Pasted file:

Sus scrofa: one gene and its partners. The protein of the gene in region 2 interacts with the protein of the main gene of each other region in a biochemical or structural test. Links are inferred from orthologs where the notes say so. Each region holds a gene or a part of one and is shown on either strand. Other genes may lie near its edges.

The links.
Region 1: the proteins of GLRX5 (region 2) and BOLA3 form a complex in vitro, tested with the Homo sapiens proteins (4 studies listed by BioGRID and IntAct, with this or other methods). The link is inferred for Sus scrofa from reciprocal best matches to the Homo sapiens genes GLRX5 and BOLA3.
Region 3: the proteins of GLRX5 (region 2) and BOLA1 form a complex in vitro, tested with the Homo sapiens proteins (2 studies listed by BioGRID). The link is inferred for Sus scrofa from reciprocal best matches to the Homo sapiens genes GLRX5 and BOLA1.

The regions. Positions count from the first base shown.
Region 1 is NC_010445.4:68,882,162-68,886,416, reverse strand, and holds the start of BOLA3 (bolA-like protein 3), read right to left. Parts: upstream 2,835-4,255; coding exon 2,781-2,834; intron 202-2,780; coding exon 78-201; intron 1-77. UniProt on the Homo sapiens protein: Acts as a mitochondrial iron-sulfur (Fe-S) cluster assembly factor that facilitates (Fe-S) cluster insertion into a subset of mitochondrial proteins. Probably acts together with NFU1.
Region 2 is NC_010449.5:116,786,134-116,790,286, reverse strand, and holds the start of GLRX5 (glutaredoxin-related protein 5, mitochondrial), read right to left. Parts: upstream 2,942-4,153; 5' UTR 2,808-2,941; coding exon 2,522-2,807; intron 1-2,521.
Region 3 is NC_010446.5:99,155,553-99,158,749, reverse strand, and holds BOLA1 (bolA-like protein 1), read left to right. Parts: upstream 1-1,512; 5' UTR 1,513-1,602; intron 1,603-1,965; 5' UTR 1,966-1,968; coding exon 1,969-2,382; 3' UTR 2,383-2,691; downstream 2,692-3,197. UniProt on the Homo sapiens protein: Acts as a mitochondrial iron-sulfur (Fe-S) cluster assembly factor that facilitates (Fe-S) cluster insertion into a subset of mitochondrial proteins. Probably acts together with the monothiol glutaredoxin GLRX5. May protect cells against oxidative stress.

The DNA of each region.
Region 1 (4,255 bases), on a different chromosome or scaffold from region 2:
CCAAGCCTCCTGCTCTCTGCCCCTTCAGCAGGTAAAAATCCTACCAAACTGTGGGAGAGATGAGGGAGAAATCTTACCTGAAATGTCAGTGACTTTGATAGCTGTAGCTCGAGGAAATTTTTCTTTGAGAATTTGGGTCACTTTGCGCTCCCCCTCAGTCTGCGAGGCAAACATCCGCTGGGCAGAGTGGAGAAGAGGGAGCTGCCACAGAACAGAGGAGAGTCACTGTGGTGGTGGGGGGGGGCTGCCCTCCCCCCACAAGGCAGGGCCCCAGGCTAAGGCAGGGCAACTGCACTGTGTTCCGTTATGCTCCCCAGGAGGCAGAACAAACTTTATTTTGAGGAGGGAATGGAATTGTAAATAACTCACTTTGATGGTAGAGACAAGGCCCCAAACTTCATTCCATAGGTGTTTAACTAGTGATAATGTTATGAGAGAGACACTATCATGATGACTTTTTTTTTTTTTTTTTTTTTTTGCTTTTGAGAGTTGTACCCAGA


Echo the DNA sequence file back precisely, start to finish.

Sus scrofa: one gene and its partners. The protein of the gene in region 2 interacts with the protein of the main gene of each other region in a biochemical or structural test. Links are inferred from orthologs where the notes say so. Each region holds a gene or a part of one and is shown on either strand. Other genes may lie near its edges.

The links.
Region 1: the proteins of GLRX5 (region 2) and BOLA3 form a complex in vitro, tested with the Homo sapiens proteins (4 studies listed by BioGRID and IntAct, with this or other methods). The link is inferred for Sus scrofa from reciprocal best matches to the Homo sapiens genes GLRX5 and BOLA3.
Region 3: the proteins of GLRX5 (region 2) and BOLA1 form a complex in vitro, tested with the Homo sapiens proteins (2 studies listed by BioGRID). The link is inferred for Sus scrofa from reciprocal best matches to the Homo sapiens genes GLRX5 and BOLA1.

The regions. Positions count from the first base shown.
Region 1 is NC_010445.4:68,882,162-68,886,416, reverse strand, and holds the start of BOLA3 (bolA-like protein 3), read right to left. Parts: upstream 2,835-4,255; coding exon 2,781-2,834; intron 202-2,780; coding exon 78-201; intron 1-77. UniProt on the Homo sapiens protein: Acts as a mitochondrial iron-sulfur (Fe-S) cluster assembly factor that facilitates (Fe-S) cluster insertion into a subset of mitochondrial proteins. Probably acts together with NFU1.
Region 2 is NC_010449.5:116,786,134-116,790,286, reverse strand, and holds the start of GLRX5 (glutaredoxin-related protein 5, mitochondrial), read right to left. Parts: upstream 2,942-4,153; 5' UTR 2,808-2,941; coding exon 2,522-2,807; intron 1-2,521.
Region 3 is NC_010446.5:99,155,553-99,158,749, reverse strand, and holds BOLA1 (bolA-like protein 1), read left to right. Parts: upstream 1-1,512; 5' UTR 1,513-1,602; intron 1,603-1,965; 5' UTR 1,966-1,968; coding exon 1,969-2,382; 3' UTR 2,383-2,691; downstream 2,692-3,197. UniProt on the Homo sapiens protein: Acts as a mitochondrial iron-sulfur (Fe-S) cluster assembly factor that facilitates (Fe-S) cluster insertion into a subset of mitochondrial proteins. Probably acts together with the monothiol glutaredoxin GLRX5. May protect cells against oxidative stress.

The DNA of each region.
Region 1 (4,255 bases), on a different chromosome or scaffold from region 2:
CCAAGCCTCCTGCTCTCTGCCCCTTCAGCAGGTAAAAATCCTACCAAACTGTGGGAGAGATGAGGGAGAAATCTTACCTGAAATGTCAGTGACTTTGATAGCTGTAGCTCGAGGAAATTTTTCTTTGAGAATTTGGGTCACTTTGCGCTCCCCCTCAGTCTGCGAGGCAAACATCCGCTGGGCAGAGTGGAGAAGAGGGAGCTGCCACAGAACAGAGGAGAGTCACTGTGGTGGTGGGGGGGGGCTGCCCTCCCCCCACAAGGCAGGGCCCCAGGCTAAGGCAGGGCAACTGCACTGTGTTCCGTTATGCTCCCCAGGAGGCAGAACAAACTTTATTTTGAGGAGGGAATGGAATTGTAAATAACTCACTTTGATGGTAGAGACAAGGCCCCAAACTTCATTCCATAGGTGTTTAACTAGTGATAATGTTATGAGAGAGACACTATCATGATGACTTTTTTTTTTTTTTTTTTTTTTTGCTTTTGAGAGTTGTACCCAGA